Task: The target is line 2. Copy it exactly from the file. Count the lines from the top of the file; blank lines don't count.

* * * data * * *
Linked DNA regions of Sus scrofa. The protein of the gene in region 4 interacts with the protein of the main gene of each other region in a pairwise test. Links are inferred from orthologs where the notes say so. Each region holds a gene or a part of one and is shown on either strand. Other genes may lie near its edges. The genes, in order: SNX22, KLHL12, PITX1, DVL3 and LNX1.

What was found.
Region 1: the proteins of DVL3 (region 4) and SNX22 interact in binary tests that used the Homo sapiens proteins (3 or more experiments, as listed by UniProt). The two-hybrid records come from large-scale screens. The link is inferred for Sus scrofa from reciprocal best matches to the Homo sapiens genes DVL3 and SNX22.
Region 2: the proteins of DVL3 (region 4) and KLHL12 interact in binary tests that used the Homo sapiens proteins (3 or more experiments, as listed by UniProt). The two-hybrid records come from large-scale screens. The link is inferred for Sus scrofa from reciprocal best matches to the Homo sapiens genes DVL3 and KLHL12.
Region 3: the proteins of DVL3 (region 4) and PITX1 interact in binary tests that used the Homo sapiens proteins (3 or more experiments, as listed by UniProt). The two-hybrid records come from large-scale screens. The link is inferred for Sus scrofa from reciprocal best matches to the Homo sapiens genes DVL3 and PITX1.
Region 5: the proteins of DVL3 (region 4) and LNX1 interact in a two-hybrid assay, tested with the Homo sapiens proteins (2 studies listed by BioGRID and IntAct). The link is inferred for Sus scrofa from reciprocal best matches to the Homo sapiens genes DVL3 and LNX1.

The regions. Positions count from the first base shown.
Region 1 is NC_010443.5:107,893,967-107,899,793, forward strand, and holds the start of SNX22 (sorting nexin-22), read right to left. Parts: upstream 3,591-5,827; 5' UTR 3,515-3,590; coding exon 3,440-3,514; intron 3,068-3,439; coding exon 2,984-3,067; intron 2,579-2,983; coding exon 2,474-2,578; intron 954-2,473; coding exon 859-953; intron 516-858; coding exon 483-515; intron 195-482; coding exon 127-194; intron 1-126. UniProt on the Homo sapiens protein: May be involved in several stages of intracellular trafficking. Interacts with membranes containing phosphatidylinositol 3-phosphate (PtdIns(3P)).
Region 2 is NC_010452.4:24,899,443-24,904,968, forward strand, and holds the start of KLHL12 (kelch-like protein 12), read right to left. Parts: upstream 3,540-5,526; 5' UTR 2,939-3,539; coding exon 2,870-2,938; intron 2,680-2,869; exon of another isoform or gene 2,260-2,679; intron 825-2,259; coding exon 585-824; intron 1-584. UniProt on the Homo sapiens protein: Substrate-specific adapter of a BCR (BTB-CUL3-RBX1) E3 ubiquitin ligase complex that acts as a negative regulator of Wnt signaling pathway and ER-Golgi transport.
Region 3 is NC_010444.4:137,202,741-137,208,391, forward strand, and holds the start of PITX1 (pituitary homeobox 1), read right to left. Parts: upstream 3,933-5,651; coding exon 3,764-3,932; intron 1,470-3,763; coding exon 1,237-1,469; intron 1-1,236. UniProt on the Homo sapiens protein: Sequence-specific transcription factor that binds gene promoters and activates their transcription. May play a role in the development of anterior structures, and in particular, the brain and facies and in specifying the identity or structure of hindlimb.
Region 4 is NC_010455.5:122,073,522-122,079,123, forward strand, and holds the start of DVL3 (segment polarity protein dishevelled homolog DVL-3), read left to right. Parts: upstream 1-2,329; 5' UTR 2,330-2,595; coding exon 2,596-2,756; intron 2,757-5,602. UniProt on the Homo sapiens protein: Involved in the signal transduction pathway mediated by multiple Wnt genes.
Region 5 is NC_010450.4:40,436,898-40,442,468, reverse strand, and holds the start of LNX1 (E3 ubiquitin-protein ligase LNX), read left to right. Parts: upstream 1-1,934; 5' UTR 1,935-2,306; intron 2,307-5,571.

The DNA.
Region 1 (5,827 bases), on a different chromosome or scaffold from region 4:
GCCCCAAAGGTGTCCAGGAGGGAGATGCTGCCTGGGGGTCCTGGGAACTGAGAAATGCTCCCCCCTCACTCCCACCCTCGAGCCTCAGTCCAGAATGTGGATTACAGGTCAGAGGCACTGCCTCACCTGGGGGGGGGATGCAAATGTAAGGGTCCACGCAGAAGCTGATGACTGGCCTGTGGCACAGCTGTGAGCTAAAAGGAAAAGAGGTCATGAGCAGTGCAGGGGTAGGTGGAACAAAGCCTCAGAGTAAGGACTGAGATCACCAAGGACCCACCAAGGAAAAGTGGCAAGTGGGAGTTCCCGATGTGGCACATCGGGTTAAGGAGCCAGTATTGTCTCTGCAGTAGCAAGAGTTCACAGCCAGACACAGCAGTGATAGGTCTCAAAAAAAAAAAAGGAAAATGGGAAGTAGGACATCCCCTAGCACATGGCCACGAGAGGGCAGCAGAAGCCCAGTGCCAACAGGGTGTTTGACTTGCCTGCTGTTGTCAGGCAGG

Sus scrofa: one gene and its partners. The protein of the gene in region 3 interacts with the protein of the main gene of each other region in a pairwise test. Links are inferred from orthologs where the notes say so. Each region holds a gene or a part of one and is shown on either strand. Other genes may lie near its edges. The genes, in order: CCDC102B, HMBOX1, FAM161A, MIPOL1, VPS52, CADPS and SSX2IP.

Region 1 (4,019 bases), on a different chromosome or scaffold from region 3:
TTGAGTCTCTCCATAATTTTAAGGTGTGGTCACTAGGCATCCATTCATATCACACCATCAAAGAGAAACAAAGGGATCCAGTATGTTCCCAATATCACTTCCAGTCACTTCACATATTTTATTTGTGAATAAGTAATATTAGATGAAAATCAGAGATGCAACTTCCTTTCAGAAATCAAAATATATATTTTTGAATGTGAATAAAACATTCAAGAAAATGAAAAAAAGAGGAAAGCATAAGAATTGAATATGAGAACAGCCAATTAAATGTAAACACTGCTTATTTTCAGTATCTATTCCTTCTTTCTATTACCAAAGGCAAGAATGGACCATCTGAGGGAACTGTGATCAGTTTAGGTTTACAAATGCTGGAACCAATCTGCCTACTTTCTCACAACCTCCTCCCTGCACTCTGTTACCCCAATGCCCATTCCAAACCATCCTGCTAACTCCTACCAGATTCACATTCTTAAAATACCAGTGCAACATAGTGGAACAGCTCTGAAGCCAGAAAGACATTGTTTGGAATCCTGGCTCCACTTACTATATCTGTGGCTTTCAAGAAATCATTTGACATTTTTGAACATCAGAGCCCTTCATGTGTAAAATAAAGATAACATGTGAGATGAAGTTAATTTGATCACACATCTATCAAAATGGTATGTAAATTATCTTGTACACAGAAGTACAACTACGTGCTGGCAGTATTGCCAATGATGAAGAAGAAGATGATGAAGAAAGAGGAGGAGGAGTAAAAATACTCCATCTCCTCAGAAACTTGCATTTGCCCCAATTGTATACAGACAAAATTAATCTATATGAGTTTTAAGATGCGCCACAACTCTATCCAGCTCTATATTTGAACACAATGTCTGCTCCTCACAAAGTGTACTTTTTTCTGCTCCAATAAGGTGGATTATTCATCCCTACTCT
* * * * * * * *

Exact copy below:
What was found.